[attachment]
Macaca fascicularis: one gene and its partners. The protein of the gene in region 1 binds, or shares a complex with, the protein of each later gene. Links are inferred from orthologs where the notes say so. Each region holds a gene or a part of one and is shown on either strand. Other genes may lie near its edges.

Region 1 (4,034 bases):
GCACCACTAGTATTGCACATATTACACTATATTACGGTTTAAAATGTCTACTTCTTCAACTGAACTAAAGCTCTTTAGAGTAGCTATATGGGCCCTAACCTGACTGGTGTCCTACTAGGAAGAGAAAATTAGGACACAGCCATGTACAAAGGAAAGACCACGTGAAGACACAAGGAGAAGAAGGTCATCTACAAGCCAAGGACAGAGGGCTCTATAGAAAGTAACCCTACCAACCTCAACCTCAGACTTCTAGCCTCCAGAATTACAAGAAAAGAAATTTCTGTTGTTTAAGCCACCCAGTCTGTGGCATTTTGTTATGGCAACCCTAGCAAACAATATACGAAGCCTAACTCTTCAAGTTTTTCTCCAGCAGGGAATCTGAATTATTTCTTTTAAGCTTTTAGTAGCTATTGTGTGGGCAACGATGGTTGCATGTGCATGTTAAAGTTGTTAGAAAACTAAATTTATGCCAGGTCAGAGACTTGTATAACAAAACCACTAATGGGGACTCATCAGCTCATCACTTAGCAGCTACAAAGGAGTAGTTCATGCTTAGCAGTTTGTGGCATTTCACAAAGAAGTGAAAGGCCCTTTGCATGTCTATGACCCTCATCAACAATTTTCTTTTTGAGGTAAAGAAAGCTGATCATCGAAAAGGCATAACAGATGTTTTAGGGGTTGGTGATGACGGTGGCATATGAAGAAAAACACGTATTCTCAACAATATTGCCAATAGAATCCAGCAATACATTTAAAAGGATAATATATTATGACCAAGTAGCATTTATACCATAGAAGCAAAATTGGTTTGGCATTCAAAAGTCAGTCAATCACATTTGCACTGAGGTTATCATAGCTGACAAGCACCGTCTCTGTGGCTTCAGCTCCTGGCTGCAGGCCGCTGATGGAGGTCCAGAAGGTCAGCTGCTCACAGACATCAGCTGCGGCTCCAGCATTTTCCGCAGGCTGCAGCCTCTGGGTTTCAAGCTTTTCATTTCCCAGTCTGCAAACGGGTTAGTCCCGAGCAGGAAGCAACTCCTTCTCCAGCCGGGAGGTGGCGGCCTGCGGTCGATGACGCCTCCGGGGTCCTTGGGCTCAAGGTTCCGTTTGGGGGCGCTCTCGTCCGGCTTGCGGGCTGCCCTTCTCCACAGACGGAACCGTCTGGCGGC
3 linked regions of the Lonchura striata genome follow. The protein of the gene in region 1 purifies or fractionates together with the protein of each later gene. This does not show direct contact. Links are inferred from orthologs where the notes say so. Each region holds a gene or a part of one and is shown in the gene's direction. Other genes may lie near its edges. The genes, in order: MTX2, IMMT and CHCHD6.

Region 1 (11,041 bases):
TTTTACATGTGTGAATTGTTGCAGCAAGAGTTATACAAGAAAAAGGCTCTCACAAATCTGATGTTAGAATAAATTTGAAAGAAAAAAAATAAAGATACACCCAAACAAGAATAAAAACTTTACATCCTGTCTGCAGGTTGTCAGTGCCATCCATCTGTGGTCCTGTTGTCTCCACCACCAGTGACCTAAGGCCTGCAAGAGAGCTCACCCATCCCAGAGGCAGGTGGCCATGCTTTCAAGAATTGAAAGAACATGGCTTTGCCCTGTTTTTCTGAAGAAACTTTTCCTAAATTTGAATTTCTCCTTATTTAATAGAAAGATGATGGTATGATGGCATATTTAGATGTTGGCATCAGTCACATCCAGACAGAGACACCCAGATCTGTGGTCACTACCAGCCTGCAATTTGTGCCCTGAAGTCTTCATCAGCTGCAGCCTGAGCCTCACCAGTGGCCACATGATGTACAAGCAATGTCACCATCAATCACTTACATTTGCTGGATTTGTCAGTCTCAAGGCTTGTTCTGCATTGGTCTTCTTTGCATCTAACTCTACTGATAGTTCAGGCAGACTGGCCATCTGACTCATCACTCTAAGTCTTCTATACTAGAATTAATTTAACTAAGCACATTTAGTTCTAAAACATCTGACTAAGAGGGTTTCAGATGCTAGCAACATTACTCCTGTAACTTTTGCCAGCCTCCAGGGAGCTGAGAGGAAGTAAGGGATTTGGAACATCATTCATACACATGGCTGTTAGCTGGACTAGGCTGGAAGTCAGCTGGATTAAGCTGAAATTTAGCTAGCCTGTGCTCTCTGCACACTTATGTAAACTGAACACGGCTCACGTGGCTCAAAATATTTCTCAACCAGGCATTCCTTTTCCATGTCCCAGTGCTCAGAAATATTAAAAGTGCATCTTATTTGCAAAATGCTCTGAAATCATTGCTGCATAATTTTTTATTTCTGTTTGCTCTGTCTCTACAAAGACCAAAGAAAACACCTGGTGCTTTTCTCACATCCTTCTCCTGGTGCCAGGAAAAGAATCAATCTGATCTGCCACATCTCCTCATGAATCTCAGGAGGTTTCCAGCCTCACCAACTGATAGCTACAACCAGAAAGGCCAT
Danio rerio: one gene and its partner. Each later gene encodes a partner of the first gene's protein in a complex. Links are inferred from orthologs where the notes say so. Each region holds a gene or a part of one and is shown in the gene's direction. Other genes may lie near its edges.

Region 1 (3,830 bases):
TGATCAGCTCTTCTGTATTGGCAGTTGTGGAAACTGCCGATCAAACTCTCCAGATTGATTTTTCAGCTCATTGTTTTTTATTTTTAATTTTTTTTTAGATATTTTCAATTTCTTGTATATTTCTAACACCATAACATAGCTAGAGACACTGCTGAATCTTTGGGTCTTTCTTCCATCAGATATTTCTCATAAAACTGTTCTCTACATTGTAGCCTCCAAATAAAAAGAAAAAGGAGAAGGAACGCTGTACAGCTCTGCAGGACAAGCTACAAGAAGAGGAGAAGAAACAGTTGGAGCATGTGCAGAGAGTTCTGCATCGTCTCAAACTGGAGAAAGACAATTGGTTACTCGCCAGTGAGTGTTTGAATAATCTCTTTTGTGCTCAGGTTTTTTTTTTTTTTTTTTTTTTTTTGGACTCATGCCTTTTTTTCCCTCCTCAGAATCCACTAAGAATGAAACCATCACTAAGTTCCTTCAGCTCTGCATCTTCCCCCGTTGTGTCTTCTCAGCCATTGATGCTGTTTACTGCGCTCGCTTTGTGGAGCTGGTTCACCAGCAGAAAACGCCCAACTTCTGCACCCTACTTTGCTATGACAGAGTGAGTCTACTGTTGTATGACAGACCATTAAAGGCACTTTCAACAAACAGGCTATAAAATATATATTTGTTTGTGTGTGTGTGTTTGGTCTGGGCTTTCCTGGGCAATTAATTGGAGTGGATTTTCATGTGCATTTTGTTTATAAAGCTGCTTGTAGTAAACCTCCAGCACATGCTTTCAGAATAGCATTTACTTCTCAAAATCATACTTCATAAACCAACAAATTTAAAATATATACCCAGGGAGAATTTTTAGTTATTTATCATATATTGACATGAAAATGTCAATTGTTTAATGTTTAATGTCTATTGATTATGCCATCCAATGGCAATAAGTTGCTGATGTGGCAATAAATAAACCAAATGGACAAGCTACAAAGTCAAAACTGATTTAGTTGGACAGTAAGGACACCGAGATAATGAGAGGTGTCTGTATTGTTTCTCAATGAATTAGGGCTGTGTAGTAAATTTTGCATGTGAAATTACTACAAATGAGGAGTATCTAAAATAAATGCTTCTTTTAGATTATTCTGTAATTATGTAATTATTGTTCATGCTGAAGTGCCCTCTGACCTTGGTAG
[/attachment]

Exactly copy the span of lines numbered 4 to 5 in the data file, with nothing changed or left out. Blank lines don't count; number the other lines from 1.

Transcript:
3 linked regions of the Lonchura striata genome follow. The protein of the gene in region 1 purifies or fractionates together with the protein of each later gene. This does not show direct contact. Links are inferred from orthologs where the notes say so. Each region holds a gene or a part of one and is shown in the gene's direction. Other genes may lie near its edges. The genes, in order: MTX2, IMMT and CHCHD6.

Region 1 (11,041 bases):